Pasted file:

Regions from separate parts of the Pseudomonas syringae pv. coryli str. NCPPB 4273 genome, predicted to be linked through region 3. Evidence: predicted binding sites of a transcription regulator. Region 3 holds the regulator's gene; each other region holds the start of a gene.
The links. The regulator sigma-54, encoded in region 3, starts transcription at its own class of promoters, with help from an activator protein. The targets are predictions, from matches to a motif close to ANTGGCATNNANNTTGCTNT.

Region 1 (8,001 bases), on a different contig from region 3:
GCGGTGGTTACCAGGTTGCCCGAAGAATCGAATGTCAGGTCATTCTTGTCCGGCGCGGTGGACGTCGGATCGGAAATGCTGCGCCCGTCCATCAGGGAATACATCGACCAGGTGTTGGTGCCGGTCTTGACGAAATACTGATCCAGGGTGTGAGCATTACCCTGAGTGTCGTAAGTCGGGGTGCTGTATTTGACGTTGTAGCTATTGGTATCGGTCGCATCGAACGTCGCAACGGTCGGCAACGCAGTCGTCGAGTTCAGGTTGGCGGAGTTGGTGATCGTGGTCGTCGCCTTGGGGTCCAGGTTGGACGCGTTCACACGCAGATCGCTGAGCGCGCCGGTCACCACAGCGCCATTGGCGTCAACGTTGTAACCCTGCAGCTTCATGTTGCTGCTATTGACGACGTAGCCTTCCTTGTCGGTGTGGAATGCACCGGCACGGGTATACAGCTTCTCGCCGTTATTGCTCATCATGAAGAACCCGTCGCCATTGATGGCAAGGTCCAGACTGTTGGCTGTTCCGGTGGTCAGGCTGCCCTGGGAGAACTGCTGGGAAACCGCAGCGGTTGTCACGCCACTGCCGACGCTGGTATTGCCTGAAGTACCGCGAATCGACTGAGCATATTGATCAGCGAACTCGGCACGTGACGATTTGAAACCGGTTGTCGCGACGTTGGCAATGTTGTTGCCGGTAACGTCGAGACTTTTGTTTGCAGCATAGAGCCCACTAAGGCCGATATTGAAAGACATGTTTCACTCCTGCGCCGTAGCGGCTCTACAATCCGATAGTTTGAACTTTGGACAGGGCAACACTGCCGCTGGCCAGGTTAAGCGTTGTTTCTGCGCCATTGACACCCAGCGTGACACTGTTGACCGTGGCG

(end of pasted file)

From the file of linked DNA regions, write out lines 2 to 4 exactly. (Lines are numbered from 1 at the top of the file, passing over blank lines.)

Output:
The links. The regulator sigma-54, encoded in region 3, starts transcription at its own class of promoters, with help from an activator protein. The targets are predictions, from matches to a motif close to ANTGGCATNNANNTTGCTNT.

Region 1 (8,001 bases), on a different contig from region 3:
GCGGTGGTTACCAGGTTGCCCGAAGAATCGAATGTCAGGTCATTCTTGTCCGGCGCGGTGGACGTCGGATCGGAAATGCTGCGCCCGTCCATCAGGGAATACATCGACCAGGTGTTGGTGCCGGTCTTGACGAAATACTGATCCAGGGTGTGAGCATTACCCTGAGTGTCGTAAGTCGGGGTGCTGTATTTGACGTTGTAGCTATTGGTATCGGTCGCATCGAACGTCGCAACGGTCGGCAACGCAGTCGTCGAGTTCAGGTTGGCGGAGTTGGTGATCGTGGTCGTCGCCTTGGGGTCCAGGTTGGACGCGTTCACACGCAGATCGCTGAGCGCGCCGGTCACCACAGCGCCATTGGCGTCAACGTTGTAACCCTGCAGCTTCATGTTGCTGCTATTGACGACGTAGCCTTCCTTGTCGGTGTGGAATGCACCGGCACGGGTATACAGCTTCTCGCCGTTATTGCTCATCATGAAGAACCCGTCGCCATTGATGGCAAGGTCCAGACTGTTGGCTGTTCCGGTGGTCAGGCTGCCCTGGGAGAACTGCTGGGAAACCGCAGCGGTTGTCACGCCACTGCCGACGCTGGTATTGCCTGAAGTACCGCGAATCGACTGAGCATATTGATCAGCGAACTCGGCACGTGACGATTTGAAACCGGTTGTCGCGACGTTGGCAATGTTGTTGCCGGTAACGTCGAGACTTTTGTTTGCAGCATAGAGCCCACTAAGGCCGATATTGAAAGACATGTTTCACTCCTGCGCCGTAGCGGCTCTACAATCCGATAGTTTGAACTTTGGACAGGGCAACACTGCCGCTGGCCAGGTTAAGCGTTGTTTCTGCGCCATTGACACCCAGCGTGACACTGTTGACCGTGGCG